Born in Trenton, New Jersey, on July 10, 1927, Dinkins moved with his mother to Harlem when his parents divorced, but returned to his hometown to attend high school. There, he learned an early lesson in discrimination: Blacks were not allowed to use the school swimming pool. 

During a hitch in the Marine Corps as a young man, a Southern bus driver barred him from boarding a segregated bus because the section for blacks was filled. “And I was in my country’s uniform!” Dinkins recounted years later. While attending Howard University, the historically black university in Washington, D.C., Dinkins said he gained admission to segregated movie theaters by wearing a turban and faking a foreign accent.Back in New York with a degree in mathematics, Dinkins married his college sweetheart, Joyce Burrows, in 1953. His father-in-law, a power in local Democratic politics, channeled Dinkins into a Harlem political club. Dinkins paid his dues as a Democratic functionary while earning a law degree from Brooklyn Law School, and then went into private practice. 

He got elected to the state Assembly in 1965, became the first black president of the city’s Board of Elections in 1972 and went on to serve as Manhattan borough president.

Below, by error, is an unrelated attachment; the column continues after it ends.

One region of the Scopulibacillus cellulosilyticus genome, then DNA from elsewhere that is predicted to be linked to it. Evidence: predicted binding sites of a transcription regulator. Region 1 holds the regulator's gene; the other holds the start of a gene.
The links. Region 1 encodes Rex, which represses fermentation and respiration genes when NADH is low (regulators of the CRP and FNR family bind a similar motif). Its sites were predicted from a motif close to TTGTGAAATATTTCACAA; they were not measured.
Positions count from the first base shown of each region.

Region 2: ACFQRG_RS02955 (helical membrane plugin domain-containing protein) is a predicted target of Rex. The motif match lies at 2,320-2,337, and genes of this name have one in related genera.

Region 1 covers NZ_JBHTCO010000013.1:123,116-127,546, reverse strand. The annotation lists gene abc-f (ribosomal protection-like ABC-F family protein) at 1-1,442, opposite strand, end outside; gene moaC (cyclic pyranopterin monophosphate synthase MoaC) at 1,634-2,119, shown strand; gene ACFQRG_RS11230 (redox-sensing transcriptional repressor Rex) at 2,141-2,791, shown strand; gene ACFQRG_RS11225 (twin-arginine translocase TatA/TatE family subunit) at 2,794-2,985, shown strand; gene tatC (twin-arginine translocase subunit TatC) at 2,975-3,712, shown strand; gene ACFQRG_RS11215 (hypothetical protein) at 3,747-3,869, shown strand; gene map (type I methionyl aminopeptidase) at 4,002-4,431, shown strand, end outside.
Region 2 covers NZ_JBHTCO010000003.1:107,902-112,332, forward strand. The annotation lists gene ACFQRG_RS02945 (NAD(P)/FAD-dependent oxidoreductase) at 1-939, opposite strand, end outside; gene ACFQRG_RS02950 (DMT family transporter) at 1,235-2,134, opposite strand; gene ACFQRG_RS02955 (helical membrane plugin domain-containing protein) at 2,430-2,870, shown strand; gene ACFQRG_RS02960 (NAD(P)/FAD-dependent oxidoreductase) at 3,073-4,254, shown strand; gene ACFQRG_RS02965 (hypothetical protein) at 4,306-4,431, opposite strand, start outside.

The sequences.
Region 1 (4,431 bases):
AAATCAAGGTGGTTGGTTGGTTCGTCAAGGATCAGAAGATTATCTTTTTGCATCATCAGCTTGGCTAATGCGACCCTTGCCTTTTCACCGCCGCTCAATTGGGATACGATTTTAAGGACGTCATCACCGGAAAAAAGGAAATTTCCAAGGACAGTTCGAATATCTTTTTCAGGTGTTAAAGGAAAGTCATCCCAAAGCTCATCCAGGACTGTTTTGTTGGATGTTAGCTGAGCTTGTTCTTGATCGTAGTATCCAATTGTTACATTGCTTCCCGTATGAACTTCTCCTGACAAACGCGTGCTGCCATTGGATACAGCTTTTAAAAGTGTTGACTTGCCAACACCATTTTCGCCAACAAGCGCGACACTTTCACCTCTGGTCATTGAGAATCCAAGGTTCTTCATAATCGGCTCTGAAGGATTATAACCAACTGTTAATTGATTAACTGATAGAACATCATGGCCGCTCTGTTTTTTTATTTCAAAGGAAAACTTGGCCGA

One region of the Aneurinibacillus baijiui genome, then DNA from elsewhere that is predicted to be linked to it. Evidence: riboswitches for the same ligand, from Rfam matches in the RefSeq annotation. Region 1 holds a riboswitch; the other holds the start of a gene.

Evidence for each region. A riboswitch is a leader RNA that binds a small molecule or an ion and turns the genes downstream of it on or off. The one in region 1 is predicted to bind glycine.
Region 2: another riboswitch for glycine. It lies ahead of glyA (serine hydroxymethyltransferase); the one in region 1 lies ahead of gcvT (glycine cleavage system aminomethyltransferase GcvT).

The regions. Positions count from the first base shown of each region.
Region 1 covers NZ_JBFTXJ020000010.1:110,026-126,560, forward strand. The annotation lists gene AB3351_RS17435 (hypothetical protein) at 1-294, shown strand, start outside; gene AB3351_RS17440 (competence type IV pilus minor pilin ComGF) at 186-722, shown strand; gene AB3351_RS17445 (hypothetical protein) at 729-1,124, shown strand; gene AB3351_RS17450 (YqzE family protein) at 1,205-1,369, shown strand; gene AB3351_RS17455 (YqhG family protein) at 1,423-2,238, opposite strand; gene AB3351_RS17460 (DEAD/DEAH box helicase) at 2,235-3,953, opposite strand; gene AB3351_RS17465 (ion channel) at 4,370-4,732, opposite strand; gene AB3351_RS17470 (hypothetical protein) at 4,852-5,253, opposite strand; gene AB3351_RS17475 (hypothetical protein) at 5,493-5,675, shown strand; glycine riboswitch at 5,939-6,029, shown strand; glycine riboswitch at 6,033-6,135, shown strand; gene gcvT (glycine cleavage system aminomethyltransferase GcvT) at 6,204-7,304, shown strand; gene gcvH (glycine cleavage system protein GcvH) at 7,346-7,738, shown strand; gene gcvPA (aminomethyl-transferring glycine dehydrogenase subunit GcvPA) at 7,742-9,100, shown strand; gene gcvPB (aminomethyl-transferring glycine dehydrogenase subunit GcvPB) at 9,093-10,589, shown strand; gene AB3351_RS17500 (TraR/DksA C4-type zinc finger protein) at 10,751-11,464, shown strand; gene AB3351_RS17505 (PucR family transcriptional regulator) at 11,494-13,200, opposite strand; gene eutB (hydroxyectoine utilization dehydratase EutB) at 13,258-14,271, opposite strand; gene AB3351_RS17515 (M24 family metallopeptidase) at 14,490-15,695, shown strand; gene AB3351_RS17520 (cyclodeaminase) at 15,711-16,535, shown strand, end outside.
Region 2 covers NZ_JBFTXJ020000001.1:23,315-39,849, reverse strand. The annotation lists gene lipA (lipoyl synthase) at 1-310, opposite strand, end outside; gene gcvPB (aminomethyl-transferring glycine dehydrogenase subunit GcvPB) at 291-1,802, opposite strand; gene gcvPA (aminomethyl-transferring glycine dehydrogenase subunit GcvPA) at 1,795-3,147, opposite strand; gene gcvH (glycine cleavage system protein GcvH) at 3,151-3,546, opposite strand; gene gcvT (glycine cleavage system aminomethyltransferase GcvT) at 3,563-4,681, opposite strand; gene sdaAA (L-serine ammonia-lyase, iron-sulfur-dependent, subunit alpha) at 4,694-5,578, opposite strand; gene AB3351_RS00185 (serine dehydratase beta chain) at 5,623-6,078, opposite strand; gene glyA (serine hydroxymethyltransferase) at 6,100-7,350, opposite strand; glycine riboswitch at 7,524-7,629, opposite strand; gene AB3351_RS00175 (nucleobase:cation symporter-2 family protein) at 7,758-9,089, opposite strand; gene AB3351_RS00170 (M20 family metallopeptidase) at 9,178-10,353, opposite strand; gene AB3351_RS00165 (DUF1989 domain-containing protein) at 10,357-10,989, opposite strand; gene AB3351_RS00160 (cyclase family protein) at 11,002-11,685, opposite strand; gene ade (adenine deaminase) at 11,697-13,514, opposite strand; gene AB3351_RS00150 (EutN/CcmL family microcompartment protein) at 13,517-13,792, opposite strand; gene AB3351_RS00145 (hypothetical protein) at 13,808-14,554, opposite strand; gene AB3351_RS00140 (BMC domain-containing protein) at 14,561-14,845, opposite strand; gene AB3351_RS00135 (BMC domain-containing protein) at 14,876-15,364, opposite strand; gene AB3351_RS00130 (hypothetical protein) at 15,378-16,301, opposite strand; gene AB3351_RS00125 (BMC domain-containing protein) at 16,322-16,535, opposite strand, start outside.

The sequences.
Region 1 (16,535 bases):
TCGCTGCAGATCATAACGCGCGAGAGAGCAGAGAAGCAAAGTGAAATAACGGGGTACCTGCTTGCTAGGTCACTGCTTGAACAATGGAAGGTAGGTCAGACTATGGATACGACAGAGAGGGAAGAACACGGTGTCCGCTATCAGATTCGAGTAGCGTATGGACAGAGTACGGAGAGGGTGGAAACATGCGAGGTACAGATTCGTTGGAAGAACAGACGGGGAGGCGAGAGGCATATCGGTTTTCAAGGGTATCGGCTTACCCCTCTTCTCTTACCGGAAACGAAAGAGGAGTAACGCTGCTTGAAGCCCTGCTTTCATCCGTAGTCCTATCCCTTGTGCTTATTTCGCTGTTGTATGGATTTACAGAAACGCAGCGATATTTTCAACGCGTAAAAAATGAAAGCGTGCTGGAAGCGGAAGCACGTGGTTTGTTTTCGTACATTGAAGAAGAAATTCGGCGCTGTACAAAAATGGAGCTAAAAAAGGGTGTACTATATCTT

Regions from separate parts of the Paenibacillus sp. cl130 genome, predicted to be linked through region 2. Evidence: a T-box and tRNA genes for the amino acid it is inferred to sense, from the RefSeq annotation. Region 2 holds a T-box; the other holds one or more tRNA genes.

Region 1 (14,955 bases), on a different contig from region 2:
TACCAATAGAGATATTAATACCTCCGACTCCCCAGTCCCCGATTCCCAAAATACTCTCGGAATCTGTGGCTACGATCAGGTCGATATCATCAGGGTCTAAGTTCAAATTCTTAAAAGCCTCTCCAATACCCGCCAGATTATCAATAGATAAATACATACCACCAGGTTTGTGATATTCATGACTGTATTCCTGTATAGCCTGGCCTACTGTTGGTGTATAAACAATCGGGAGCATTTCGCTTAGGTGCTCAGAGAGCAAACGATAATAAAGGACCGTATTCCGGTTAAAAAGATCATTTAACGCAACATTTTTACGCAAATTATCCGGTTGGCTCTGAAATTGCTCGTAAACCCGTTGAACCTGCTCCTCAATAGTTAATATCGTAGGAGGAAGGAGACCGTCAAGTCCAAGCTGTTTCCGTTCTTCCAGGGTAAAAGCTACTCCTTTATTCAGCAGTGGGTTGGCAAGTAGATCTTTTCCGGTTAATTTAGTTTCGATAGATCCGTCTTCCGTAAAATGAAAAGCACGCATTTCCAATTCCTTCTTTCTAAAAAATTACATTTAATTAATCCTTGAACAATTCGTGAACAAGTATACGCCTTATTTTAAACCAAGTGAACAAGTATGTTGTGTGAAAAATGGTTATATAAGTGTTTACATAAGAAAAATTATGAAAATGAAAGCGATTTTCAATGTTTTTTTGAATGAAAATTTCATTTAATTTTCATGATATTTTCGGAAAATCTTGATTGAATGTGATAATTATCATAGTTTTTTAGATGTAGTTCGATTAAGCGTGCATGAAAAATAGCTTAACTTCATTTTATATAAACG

Dinkins’ election as mayor in 1989 came after two racially charged cases that took place under Koch: the rape of a white jogger in Central Park and the bias murder of a black teenager in Bensonhurst.

Dinkins defeated Koch, 50 percent to 42 percent, in the Democratic primary. But in a city where party registration was 5-to-1 Democratic, Dinkins barely scraped by the Republican Giuliani in the general election, capturing only 30 percent of the white vote. 

His administration had one early high note: Newly freed Nelson Mandela made New York City his first stop in the U.S. in 1990. Dinkins had been a longtime, outspoken critic of apartheid in South Africa.